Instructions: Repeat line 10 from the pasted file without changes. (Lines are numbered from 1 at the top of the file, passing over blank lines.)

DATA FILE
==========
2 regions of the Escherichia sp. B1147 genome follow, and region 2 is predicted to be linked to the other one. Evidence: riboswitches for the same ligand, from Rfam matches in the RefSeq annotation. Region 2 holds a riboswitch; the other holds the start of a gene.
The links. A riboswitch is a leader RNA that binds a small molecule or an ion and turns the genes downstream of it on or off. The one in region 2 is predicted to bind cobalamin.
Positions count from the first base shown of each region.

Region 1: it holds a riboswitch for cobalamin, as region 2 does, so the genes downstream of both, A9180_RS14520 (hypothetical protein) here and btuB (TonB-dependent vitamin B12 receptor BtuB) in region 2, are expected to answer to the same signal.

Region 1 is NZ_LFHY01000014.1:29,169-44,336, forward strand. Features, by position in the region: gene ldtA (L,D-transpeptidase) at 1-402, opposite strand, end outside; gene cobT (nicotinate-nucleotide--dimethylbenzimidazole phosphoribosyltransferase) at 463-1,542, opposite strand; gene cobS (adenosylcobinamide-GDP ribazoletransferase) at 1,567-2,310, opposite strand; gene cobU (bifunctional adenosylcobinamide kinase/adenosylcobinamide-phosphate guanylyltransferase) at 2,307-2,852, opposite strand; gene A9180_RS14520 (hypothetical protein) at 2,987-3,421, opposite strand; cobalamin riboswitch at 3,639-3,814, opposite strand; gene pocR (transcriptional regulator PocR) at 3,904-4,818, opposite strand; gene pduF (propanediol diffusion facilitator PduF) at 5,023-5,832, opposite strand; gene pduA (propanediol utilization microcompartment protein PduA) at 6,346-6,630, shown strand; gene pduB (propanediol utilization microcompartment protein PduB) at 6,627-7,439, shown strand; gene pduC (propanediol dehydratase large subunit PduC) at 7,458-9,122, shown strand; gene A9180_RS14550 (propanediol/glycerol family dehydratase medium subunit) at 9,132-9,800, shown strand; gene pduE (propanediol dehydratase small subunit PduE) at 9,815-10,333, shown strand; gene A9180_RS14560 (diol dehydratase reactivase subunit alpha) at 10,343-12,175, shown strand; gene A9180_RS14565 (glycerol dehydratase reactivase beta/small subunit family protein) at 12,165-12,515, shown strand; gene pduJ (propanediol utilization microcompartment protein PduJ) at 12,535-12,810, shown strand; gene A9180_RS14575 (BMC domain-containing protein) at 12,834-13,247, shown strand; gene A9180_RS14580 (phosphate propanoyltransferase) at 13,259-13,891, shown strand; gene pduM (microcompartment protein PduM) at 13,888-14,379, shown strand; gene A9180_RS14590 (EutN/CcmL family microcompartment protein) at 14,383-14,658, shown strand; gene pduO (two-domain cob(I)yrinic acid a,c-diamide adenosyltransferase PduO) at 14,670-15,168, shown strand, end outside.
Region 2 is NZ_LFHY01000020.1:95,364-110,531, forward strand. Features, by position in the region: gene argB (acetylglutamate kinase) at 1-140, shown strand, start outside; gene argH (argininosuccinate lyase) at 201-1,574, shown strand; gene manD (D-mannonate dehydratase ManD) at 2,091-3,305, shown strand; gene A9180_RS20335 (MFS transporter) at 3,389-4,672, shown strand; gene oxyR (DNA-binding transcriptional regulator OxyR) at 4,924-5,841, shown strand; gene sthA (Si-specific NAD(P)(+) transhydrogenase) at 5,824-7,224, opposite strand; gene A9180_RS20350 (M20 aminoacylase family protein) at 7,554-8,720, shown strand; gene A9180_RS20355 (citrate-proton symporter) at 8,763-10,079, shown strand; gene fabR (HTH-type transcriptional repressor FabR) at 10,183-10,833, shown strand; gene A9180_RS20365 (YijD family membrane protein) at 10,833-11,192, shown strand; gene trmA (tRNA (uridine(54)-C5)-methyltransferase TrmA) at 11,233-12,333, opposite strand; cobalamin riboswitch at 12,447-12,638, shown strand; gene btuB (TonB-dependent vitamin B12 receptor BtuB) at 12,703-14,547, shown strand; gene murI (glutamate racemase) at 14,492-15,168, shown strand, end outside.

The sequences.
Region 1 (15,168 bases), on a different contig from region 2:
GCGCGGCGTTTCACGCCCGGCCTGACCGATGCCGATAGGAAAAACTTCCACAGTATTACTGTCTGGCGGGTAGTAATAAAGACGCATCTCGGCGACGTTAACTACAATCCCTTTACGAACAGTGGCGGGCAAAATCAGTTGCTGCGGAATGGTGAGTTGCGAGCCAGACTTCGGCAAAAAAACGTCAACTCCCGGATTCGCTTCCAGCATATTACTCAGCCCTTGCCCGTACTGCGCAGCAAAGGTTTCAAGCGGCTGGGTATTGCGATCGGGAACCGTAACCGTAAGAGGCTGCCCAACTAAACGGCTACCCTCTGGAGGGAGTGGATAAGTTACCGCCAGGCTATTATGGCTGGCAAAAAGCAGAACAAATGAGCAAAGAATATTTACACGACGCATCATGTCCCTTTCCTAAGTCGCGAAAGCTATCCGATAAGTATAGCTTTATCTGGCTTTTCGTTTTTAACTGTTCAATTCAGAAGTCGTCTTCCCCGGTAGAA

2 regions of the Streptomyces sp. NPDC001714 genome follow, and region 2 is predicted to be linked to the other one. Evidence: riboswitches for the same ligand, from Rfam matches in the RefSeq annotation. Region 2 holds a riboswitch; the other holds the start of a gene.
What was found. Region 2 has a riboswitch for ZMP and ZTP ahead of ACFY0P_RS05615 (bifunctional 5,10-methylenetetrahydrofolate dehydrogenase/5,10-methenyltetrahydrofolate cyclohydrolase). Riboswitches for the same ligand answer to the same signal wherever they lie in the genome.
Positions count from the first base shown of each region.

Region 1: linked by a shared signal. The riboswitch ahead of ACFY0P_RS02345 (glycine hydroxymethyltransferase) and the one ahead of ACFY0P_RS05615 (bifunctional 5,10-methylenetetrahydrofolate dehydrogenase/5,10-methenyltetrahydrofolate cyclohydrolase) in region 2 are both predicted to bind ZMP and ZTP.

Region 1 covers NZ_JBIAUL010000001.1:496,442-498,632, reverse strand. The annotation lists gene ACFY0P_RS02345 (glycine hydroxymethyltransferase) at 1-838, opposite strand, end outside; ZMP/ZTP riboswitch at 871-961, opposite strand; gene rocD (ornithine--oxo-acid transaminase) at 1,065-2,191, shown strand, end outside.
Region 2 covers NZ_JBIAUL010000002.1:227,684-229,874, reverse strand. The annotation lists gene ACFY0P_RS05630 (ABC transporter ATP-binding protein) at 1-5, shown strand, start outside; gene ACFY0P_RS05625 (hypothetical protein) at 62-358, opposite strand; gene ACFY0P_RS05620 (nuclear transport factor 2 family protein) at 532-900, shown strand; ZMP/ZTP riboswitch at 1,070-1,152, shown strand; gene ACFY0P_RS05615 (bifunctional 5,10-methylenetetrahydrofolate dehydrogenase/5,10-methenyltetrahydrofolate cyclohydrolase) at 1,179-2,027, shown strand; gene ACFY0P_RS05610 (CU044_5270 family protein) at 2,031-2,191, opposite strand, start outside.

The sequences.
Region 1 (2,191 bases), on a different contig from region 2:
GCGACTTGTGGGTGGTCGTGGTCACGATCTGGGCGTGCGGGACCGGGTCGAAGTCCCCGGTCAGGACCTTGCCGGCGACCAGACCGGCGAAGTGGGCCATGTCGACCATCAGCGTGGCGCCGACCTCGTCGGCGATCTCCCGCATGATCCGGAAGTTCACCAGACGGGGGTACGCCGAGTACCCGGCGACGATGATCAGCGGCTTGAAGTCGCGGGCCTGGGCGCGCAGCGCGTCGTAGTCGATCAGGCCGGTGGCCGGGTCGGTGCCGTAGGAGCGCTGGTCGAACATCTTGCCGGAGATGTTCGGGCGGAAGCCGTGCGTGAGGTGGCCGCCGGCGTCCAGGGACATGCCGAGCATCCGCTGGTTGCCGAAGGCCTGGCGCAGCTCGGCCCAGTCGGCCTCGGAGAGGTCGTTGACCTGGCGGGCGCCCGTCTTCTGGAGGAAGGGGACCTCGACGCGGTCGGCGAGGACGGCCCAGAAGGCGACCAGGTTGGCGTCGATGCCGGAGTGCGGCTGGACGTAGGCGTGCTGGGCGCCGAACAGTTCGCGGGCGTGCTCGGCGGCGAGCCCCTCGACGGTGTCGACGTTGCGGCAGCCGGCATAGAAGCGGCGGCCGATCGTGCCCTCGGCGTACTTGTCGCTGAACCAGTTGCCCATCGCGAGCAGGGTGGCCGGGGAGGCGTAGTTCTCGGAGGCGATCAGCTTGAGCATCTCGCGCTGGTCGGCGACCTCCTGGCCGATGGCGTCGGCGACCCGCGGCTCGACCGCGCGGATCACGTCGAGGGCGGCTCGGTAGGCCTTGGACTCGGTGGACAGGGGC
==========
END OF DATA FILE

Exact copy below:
2 regions of the Streptomyces sp. NPDC001714 genome follow, and region 2 is predicted to be linked to the other one. Evidence: riboswitches for the same ligand, from Rfam matches in the RefSeq annotation. Region 2 holds a riboswitch; the other holds the start of a gene.